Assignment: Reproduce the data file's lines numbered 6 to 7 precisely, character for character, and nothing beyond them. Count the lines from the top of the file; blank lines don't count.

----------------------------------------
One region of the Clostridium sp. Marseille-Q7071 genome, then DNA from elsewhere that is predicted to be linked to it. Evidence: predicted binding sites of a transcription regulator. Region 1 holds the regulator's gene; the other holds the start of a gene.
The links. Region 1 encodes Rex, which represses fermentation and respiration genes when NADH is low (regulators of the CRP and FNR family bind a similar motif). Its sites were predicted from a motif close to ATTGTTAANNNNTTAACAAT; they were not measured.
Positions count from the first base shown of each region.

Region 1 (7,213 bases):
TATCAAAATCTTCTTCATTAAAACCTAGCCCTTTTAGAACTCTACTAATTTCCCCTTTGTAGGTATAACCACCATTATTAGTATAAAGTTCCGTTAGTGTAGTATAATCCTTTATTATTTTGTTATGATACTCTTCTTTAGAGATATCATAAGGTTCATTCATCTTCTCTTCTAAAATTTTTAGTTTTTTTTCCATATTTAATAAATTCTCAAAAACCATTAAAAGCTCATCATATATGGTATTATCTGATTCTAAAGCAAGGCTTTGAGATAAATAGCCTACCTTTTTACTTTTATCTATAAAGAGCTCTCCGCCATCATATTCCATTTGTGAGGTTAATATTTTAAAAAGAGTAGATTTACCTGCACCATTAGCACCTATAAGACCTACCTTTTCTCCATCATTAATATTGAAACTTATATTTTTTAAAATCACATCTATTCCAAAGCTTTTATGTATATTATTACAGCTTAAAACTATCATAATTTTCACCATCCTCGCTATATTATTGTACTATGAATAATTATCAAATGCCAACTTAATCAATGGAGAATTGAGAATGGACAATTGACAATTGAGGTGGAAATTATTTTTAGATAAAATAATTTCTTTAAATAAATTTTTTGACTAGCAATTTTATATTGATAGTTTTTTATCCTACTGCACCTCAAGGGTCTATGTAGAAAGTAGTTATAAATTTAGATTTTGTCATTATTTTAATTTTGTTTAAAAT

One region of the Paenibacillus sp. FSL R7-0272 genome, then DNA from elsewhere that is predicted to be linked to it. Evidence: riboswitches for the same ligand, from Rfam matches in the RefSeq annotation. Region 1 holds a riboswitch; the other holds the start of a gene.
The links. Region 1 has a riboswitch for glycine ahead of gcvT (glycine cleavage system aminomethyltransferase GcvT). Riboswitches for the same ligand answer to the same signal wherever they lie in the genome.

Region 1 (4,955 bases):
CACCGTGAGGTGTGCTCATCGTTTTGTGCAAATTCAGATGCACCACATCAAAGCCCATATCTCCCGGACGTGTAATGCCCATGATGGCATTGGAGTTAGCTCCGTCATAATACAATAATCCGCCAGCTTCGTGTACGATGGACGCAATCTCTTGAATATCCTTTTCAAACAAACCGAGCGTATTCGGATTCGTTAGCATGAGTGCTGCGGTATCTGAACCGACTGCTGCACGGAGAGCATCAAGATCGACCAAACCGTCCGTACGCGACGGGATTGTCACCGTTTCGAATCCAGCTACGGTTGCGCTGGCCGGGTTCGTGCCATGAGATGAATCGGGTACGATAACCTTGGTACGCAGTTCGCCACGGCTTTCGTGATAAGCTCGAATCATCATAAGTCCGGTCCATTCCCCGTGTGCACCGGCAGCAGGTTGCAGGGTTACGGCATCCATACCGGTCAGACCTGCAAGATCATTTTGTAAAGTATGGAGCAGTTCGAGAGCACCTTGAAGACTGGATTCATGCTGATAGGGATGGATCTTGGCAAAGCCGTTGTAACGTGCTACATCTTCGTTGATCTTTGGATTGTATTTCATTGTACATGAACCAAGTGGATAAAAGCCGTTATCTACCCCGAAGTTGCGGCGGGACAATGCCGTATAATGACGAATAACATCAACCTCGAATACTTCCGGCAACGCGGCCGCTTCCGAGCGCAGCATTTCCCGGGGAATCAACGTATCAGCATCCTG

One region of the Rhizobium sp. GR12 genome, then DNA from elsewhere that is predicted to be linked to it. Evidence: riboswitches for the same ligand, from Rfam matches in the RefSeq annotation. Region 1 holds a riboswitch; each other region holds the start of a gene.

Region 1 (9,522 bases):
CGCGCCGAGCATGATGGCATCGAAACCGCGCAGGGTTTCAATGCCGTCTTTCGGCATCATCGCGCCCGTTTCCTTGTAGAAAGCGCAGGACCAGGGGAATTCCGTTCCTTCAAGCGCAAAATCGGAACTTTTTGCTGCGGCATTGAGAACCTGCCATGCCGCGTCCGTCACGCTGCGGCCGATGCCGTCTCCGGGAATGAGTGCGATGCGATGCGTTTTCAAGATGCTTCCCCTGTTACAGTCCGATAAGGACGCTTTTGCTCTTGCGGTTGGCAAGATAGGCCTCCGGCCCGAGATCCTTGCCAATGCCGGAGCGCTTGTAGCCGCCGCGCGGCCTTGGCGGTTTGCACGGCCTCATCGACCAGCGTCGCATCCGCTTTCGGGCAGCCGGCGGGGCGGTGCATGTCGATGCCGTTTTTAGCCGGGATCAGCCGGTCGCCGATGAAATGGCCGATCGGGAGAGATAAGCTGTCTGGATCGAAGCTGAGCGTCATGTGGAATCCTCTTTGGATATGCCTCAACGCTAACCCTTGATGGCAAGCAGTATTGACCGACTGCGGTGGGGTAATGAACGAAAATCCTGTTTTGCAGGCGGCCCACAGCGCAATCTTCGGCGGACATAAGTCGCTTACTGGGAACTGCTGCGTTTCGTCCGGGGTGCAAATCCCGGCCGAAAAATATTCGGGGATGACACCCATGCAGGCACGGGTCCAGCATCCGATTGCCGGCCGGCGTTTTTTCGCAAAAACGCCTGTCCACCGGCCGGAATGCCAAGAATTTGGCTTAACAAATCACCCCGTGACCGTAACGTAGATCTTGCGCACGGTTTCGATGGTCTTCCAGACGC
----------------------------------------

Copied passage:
One region of the Paenibacillus sp. FSL R7-0272 genome, then DNA from elsewhere that is predicted to be linked to it. Evidence: riboswitches for the same ligand, from Rfam matches in the RefSeq annotation. Region 1 holds a riboswitch; the other holds the start of a gene.
The links. Region 1 has a riboswitch for glycine ahead of gcvT (glycine cleavage system aminomethyltransferase GcvT). Riboswitches for the same ligand answer to the same signal wherever they lie in the genome.